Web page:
Three more 2020 Democratic presidential candidates, Governor Jay Inslee, Former Governor John Hickenlooper and Senator Bernie Sanders, have released housing plans.
Governor Jay Inslee (WA)
Governor Inslee’s Community Climate Justice plan includes at least $42 billion in additional funding for the National Housing Trust Fund and CDFI Fund. The plan also calls for increasing the Low-Income Housing Tax Credits, increasing Private Activity Bond capacity, using Medicaid funding to pay for supportive housing services, creating a renters tax credit for households under 50 percent of area median income paying more than 30 percent of their income on rent, increasing funding for vouchers, and increasing funding for housing affordability on Tribal lands. His plan also includes sections on preventing homelessness & displacement in the face of gentrification; promoting urban density, and transit-oriented development; and investing in housing to build green, just and vibrant communities
If elected, Gov. Inslee would direct 40 percent of all green federal investments go into front-line communities experiencing the greatest environmental burden, economic inequality, and climate change impacts and direct federal agencies to examine historical patterns of racial discrimination and environmental racism, and their relation to community health, inequality and lower rates of home ownership and resulting asset-building opportunities, today.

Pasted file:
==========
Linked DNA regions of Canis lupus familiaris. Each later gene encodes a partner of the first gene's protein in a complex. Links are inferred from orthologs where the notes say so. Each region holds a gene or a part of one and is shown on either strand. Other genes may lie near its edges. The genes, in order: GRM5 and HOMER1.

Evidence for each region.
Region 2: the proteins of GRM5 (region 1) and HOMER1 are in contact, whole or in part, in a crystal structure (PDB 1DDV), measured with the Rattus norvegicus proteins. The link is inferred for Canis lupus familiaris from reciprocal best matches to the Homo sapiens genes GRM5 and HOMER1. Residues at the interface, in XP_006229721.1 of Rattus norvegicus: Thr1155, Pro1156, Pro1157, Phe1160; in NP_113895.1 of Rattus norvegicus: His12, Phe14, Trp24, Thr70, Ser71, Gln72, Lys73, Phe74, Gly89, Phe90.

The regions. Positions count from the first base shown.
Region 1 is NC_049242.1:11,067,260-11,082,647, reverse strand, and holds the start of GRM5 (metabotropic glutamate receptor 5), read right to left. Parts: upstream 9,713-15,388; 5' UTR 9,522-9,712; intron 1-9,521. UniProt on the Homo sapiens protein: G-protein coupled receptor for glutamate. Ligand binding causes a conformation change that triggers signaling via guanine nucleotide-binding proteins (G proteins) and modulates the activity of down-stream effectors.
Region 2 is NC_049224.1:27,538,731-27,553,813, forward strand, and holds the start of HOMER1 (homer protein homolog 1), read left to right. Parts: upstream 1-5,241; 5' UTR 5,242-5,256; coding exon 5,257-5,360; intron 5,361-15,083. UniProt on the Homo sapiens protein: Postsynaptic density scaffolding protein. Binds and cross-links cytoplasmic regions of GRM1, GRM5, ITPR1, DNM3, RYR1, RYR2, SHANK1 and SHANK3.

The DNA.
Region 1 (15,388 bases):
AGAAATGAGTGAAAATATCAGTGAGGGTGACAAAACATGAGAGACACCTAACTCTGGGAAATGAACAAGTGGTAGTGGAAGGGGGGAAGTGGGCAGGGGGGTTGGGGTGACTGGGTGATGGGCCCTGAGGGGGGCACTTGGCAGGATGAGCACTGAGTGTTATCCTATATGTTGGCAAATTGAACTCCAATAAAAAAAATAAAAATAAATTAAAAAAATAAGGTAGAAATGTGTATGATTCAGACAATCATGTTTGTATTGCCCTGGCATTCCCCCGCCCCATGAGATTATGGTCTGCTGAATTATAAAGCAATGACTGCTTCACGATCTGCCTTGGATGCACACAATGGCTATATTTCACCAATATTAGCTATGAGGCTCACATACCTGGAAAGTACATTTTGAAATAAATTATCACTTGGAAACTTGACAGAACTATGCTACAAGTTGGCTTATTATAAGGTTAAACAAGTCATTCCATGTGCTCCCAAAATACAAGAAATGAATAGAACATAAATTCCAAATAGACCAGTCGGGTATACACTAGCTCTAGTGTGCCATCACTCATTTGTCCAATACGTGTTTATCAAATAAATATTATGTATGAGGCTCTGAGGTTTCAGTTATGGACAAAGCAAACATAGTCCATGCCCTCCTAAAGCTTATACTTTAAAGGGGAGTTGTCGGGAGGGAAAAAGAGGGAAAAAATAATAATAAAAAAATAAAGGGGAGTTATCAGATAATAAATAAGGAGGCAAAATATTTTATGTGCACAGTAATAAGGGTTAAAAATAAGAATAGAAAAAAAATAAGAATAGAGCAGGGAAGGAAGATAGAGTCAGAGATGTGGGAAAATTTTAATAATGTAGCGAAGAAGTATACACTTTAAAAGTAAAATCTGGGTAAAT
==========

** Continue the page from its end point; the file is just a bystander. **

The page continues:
Former Governor John Hickenlooper (CO)
Governor Hickenlooper’s Building America’s Rural Economy plan calls for $20 billion to expand broadband access across the country and increased funding for the Federal Historic Tax Credit and USDA’s Rural Development program. He would also work with local communities to establish “creative districts” designed for new private investment and he would promote initiatives that offer affordable housing for creative-sector workers.
Senator Bernie Sanders (VT)
Sen. Sanders authored an op-ed for CNN in which he describes the impact of living in a rent-controlled apartment and the current affordable housing crisis. Sanders calls for expanding the National Housing Trust Fund to build 7.4 million units of affordable housing; doubling of funding for HUD’s McKinney-Vento homelessness assistance grants; supporting communities with rent control ordinance and inclusionary zoning; defending and promoting the legal protections of fair housing; and increasing grants to communities that whish to create community land trust housing. As mayor of Burlington, VT, Sanders was instrumental in creating the Burlington Community Land Trust in 1984, which is now known as the Champlain Housing Trust.
Sen. Sanders website also calls for ensuring access to high-speed broadband internet to every American, expanding federal assistance for affordable housing in rural areas, and implementing Rep. Jim Clyburn’s (D-SC) 10-20-30 approach which calls for 10 percent of all federal funding to go to areas were 20 percent of the population has lived below the federal poverty line for at least 30 years.
The three new candidates join the ranks of former Vice President Joe Biden, Sen. Cory Booker (D-NJ), Mayor Pete Buttigieg, former HUD Secretary Julián Castro, Sen. Kamala Harris (D-CA), Senator Amy Klobuchar (D-MN) and Sen. Elizabeth Warren (D-MA) who have already released housing plans.